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Canada’s banking regulator is eyeing changes to the rules governing high-down-payment mortgages. (Fred Lum/The Globe and Mail)
Canada’s banking regulator is eyeing changes to the rules governing high-down-payment mortgages. (Fred Lum/The Globe and Mail)

REAL ESTATE

Flaherty's concerns throw thirty-year mortgages in spotlight again Add to ...

Finance Minister Jim Flaherty has been concerned about the sale of 30-year uninsured mortgages because the risks from some of these loans are ultimately being transferred from banks to taxpayers – and that’s part of the reason why the banking regulator is now weighing changes, sources say.

Mr. Flaherty has tightened the country’s basic mortgage insurance rules four times since the financial crisis, most recently last July, in bids to stop consumers from taking on too much debt, to cool the housing market, and to protect government coffers. Mortgage insurance is mandatory when the borrower’s down payment is less than 20 per cent (so called high loan-to-value mortgages) and Mr. Flaherty’s changes, such as cutting the maximum length of an insured mortgage to 25 years, applied to such loans.

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But those changes didn’t apply to a second type of product that mortgage insurers sell, known as bulk or portfolio insurance. Banks can buy bulk insurance to cover large swaths, or portfolios, of mortgages with low loan-to-value ratios (high down payments) that weren’t previously insured.

Thirty-year mortgages are eligible for bulk insurance.

Canada’s banking regulator has disclosed that it is studying 30-year uninsured mortgages, and might propose changes. Banking sources say Mr. Flaherty has been concerned since late last year that banks were continuing to offer such loans. While mortgages with high down payments are less risky, longer amortizations add risk, and mean consumers are ultimately paying more interest.

About two-thirds of the residential mortgages in Canada are insured, according to National Bank analyst Peter Routledge. At the end of 2012 the two largest mortgage insurers, Canada Mortgage and Housing Corp. and Genworth Canada, had insurance on a combined $868-billion of residential mortgages, of which 60 per cent was basic mandatory insurance on high-ratio loans and 34 per cent, or about $295-billion, was bulk insurance, he said. (The balance is CMHC insurance on multi-unit residential buildings.)

Mr. Routledge said that the 30-year mortgages covered by portfolio insurance are not adding huge incremental risk as long as the housing market holds steady, but they do transfer longer-term risk from the banks to the mortgage insurers.

“If things really went bad and you had a national housing correction of 35 per cent peak-to-trough, that could start to lead to higher losses for 30-year mortgages (in which the borrower has a relatively high level of equity),” he said.

“CMHC got paid for taking that risk,” he added. “Whether they got paid enough, we’re going to find out.”

Mr. Routledge added that Ottawa needs to be cautious because declining house prices typically lag declining house sales, as they did in the U.S. crisis. House sales have fallen significantly since Mr. Flaherty banned 30-year high-ratio mortgages in July. Cutting the maximum length of low-ratio mortgages could add to the declines.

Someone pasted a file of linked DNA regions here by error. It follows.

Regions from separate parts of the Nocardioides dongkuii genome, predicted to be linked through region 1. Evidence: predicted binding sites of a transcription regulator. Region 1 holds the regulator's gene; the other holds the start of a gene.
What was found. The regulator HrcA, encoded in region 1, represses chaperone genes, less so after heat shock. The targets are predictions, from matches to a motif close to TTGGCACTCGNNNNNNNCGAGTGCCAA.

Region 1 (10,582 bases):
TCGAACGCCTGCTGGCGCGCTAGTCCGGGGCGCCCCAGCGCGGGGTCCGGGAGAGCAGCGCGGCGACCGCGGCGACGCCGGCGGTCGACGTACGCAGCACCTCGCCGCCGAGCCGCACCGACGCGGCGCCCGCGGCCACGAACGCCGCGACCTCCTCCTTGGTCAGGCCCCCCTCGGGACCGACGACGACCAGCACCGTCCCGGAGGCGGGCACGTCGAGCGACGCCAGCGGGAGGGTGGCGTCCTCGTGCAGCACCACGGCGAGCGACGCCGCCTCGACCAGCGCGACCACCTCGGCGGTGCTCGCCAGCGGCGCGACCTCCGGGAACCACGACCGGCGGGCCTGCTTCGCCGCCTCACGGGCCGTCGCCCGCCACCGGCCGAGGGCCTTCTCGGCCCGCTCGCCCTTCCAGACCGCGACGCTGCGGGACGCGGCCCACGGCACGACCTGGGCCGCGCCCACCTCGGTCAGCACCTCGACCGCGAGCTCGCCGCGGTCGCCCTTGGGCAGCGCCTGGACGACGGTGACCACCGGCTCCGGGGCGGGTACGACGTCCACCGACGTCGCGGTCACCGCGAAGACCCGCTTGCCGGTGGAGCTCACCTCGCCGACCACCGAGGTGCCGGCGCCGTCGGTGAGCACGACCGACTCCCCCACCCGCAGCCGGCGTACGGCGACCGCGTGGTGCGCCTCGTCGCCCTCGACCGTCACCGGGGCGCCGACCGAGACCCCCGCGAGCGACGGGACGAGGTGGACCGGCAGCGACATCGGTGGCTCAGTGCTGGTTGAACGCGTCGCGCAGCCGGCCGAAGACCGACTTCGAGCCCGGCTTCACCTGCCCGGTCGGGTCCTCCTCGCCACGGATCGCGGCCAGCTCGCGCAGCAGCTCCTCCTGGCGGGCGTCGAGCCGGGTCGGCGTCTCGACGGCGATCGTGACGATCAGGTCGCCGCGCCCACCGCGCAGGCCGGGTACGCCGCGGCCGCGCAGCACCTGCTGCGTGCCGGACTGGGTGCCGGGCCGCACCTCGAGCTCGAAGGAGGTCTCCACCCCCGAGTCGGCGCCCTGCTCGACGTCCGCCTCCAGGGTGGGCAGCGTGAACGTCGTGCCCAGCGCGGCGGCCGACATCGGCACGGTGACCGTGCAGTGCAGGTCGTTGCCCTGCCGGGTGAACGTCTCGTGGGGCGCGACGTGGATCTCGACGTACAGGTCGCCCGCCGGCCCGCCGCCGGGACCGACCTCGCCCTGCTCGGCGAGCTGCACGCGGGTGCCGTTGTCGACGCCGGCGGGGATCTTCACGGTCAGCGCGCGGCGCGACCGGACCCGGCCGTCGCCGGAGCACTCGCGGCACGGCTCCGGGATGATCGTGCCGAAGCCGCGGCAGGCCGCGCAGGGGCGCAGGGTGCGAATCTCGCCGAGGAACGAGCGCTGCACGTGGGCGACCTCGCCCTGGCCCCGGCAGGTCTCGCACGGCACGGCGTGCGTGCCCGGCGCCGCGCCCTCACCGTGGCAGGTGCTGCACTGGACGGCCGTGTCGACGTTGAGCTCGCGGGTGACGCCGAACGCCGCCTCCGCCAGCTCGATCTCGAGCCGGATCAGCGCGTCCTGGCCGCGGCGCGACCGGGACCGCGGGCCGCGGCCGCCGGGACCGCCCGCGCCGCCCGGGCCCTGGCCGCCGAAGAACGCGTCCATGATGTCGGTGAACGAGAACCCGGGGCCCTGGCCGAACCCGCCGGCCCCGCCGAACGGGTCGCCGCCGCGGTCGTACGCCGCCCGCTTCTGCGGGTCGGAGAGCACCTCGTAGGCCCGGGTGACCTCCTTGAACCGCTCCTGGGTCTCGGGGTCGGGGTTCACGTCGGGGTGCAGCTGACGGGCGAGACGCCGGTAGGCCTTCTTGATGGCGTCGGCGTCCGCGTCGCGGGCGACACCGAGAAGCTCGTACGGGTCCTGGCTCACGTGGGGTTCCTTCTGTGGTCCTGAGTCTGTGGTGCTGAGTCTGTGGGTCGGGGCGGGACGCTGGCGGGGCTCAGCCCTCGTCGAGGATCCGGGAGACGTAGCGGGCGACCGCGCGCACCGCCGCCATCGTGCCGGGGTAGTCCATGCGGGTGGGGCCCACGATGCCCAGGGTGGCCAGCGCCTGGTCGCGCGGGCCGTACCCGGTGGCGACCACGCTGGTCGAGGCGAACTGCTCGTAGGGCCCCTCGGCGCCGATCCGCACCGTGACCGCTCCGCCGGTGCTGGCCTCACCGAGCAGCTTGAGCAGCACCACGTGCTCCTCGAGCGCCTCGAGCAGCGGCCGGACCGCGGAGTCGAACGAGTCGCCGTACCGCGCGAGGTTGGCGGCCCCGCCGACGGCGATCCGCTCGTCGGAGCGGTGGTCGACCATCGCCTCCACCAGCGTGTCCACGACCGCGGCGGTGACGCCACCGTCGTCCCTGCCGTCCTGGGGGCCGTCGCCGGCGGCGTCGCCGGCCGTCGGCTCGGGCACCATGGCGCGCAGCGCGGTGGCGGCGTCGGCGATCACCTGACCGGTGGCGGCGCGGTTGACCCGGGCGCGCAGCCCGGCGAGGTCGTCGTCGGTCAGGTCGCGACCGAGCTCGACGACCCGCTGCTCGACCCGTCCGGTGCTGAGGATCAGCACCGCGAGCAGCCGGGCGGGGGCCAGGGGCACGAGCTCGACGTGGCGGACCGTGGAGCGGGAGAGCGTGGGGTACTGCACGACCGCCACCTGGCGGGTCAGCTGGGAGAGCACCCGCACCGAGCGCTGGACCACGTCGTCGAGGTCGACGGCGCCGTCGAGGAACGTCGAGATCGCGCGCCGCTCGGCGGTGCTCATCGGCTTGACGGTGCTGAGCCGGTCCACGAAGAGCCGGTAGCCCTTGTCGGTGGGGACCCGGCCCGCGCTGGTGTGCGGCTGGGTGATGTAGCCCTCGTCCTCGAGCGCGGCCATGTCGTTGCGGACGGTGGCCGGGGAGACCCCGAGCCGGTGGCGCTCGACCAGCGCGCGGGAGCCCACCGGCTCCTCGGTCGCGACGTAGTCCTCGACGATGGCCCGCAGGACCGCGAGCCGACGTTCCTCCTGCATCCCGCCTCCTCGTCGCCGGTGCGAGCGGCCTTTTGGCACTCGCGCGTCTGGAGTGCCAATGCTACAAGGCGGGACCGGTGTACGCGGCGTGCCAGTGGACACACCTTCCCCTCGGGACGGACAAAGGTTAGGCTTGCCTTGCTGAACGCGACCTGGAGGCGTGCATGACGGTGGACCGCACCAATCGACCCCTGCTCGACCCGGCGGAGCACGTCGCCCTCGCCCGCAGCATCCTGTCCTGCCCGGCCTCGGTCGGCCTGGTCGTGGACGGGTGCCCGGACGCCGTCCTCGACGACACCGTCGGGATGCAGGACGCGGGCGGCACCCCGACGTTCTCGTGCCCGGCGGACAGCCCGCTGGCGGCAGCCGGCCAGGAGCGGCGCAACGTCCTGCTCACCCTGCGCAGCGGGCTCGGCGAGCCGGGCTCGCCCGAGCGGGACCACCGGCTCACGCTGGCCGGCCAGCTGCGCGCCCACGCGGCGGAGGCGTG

Sources said that, with the exception of 30-year mortgages, banks are applying most of the restrictions that Mr. Flaherty has placed on high-ratio mortgages to low-ratio mortgages.

Longer amortizations mean lower monthly payments for consumers, but those consumers will pay more in interest over the life of the mortgage.

“There’s not much difference between a 25– and 30-year amortization for a good credit risk,” said Finn Poschmann, vice-president of research at the C.D. Howe Institute.

“If the 30-year or more amortization is there mostly to make the mortgage loan affordable to the borrower, then it involves more risk. If a lender is willing to take on that risk, owing primarily to the fact that portfolio insurance is available, the risk is socialized – and that is problematic.”

Banks started buying more bulk insurance during the financial crisis because it makes it easier for them to package the mortgages off into securities, which ultimately reduces their funding costs and enables them to lend more.

They were also increasing their purchases because by insuring mortgages they can reduce the amount of capital that they have to hold.

CMHC, the Crown corporation at the heart of the country’s mortgage market, is the largest seller of bulk insurance.

The government has taken steps to curb the sale of this product. Last year it capped the amount of total mortgage insurance that CMHC can have in force at $600-billion, a move that forced CMHC to ration its sales of bulk insurance to the banks. As a result, CMHC’s sales of portfolio insurance in 2012 fell 78 per cent from 2011.

Mr. Flaherty went further in the federal budget in March, outlining new rules that will gradually limit the sale of insurance on low-ratio mortgages to those that are being used in a CMHC securitization program, such as Canada Mortgage Bonds. That will stop banks from insuring large low-ratio portfolios just to hold on to them in order to reduce their capital requirements.

In its annual report, released this month, CMHC said that its “portfolio insurance on low ratio mortgage loans with down payments of 20 per cent or more is not mandatory but supports mortgage funding in Canada by providing lenders with securitization-ready assets.”

It added that it operates its mortgage loan insurance business on a commercial basis. “The premiums and fees collected and interest earned cover related claims and other expenses, as well as provide a reasonable return to the Government of Canada.”

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